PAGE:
According to the psychologist Maslow, safety is the second most important of all our requirements after our psychological needs are met. It plays a huge part in our five tier hierarchy of needs, meaning we must have a sense of personal security, feel content within our employment, confident in the level of resources we have, safe in the knowledge that our health is in check and lastly- that our home is safe. All of these boxes need to be ticked for us to feel happy. 

Image courtesy of Pixabay

Image courtesy of Pixabay

While it sounds extreme to say that minimalism could help you to live a safer life, when other lifestyles also provide security- there are many ways in which it can shield you than a more consumerist approach to living, here’s why…

Personal safety: The simplest explanation of all is that you have less stuff to trip on or fall over. Clutter is the easiest way to create dangers in your home. If you are someone who is always taking a tumble or scraping yourself on things in your house, it’s likely because there is too much stuff encroaching on your walking space. Less stuff means less bangs, trips and bruises. Simple. 

The safety of children: While your personal safety is important, so is the safety of the people who live with you, especially small children as they are accident prone at the best of times. Think about those occasions when you have been distracted because you were shopping on your phone or dealing with physical objects- such as tidying away toys. Has your child ever injured themselves because your focus was on something other than them? No judgement here, but if this is the case- it proves that the organisation of existing things or the seduction of new items has led to a decrease in mental sharpness. Less stuff and a decreased yearing for belongings will make you more present in the moment and a safer parent as a result. 

Financial safety: Spending less on things likely means you are able to put more to one side at the end of the month from your paycheck. As your savings grow- you increase your safety net should the worst happen. With this nest egg, you can retire early, pursue the job of your dreams or simply have some money to keep the wolf away from the door if an unexpected charge comes your way such as a new boiler or significant car repair to name a couple of the big hitters. 

Safety from addictive behaviours: If you have had issues (whether diagnosed or not) in the past with shopping addiction, this will make you less likely to fall back into those old habits again. If you keep the ‘why’ in your mind every time you reach for your phone or head of the shops, minimalism can be used as a tool to deter you from spending.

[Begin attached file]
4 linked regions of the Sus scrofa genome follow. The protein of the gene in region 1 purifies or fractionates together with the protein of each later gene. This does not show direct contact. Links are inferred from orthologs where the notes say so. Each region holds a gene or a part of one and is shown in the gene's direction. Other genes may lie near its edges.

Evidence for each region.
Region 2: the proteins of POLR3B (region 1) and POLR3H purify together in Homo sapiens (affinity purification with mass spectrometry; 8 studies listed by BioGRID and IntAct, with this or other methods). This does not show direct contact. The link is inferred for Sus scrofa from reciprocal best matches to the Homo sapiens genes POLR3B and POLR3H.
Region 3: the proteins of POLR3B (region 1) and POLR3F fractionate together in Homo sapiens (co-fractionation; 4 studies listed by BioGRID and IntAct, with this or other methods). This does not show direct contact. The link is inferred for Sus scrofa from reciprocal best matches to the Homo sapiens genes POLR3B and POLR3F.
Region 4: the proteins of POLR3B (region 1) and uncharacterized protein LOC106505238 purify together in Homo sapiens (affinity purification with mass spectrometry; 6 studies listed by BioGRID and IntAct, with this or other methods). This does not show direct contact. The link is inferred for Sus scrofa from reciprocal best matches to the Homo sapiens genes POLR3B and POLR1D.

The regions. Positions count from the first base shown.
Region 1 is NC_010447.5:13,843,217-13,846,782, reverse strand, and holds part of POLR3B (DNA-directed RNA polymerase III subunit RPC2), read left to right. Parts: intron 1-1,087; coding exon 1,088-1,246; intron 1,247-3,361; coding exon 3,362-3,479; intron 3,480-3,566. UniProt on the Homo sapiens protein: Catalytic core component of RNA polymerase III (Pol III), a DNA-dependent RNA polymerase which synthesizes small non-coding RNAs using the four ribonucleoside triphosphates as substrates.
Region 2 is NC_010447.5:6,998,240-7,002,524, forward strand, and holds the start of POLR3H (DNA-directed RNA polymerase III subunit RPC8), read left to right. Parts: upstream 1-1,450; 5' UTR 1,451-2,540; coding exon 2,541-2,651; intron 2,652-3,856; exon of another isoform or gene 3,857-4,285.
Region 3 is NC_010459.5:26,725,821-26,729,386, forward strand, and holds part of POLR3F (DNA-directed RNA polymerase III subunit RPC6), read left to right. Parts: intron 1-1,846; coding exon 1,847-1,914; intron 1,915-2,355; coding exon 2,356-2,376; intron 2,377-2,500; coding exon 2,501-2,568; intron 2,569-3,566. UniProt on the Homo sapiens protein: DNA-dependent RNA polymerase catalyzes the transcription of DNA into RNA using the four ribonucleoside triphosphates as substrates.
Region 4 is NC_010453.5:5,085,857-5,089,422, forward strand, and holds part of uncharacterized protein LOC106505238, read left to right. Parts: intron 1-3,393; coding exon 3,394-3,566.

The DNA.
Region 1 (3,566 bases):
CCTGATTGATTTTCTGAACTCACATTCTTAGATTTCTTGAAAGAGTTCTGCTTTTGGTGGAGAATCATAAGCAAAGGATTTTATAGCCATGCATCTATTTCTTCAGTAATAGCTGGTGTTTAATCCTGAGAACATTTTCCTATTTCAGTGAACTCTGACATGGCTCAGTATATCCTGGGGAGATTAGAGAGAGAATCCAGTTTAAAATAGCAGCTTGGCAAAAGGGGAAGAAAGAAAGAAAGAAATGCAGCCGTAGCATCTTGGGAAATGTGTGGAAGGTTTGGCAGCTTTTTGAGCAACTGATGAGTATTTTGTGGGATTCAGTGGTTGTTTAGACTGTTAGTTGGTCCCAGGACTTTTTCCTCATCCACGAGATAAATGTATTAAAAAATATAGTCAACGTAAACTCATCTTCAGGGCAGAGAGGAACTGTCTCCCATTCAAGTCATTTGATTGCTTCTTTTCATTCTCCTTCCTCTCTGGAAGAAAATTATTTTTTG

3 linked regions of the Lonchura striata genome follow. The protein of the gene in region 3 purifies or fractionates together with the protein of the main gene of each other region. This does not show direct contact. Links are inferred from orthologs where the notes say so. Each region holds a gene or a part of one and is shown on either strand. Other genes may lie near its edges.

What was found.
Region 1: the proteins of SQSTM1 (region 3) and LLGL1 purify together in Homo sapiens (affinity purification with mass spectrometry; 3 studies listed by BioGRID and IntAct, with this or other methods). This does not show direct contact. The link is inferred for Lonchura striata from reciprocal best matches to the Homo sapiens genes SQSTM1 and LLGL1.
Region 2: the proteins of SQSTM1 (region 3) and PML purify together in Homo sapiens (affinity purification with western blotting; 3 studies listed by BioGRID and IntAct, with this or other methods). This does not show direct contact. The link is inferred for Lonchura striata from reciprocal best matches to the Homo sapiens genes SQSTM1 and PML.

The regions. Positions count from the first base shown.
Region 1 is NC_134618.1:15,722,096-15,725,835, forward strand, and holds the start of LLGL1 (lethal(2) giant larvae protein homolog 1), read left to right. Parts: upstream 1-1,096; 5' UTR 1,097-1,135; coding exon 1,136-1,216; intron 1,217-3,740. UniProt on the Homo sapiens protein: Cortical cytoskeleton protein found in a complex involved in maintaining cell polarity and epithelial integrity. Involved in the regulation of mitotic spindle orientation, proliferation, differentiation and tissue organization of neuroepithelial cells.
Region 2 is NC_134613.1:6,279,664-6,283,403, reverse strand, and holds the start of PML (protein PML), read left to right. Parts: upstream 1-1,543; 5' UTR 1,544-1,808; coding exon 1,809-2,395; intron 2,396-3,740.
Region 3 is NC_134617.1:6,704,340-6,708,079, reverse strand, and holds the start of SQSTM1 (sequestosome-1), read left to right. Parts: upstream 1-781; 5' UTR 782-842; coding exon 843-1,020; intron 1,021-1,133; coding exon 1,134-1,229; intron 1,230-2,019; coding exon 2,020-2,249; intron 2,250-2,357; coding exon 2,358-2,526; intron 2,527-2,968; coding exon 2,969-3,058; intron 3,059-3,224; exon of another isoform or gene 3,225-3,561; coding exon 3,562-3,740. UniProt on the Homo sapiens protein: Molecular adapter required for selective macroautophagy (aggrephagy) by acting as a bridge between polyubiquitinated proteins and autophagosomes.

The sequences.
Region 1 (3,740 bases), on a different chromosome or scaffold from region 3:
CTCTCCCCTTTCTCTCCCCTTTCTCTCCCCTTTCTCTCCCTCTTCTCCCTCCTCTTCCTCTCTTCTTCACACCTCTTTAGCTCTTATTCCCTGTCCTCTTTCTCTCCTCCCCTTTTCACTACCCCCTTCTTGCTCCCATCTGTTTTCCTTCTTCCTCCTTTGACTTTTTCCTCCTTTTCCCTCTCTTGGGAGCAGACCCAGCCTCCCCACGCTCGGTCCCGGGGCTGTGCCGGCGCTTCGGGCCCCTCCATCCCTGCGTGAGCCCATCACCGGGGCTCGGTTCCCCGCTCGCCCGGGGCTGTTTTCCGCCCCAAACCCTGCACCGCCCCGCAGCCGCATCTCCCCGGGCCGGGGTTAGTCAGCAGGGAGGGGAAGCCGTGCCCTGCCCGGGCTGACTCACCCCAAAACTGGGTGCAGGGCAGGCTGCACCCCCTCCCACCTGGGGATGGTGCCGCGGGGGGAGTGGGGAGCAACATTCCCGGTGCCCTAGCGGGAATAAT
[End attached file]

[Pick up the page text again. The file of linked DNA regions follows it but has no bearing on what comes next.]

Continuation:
Safety from debt collectors: One of the many reasons people venture into minimalism is to pay off any existing debts they may have. If you don’t owe anyone anything, you know that every bill that comes through your door is one you can afford and are anticipating. Not a credit card statement after an extravagant spending spree, a mortgage request for a home you can’t afford or student loan repayment that could send you overdrawn and result in the bailiffs knocking at your door. 

Involvement in wider safety measures: If you spend less time on your stuff, this frees you up to spend more time on other things. If you are concerned with the safety of the area in which you live, you can become an active member of your Neighbourhood Watch or volunteer at your local school to help to protect the safety of the children who go there. To feel safe sometimes you have to widen your perspective and minimalism will afford you the time to invest in your community. 

Safer mental space: Clearing away the physical and mental clutter will encourage a safer way of thinking. You will be more mindful and have fewer negative thoughts about others which can potentially send you on a downward spiral. Why? Because you will no longer crave what people have and see pieces for what they are- just a bunch of stuff. Envy is a dangerous mindset and relieving yourself of this by seeing what you already have and not what you haven’t will make your internal dialogue a much safer and more enjoyable personal podcast. 

RELATED: Minimalism: Seven reasons to banish buying gifts all year round to save you space and money


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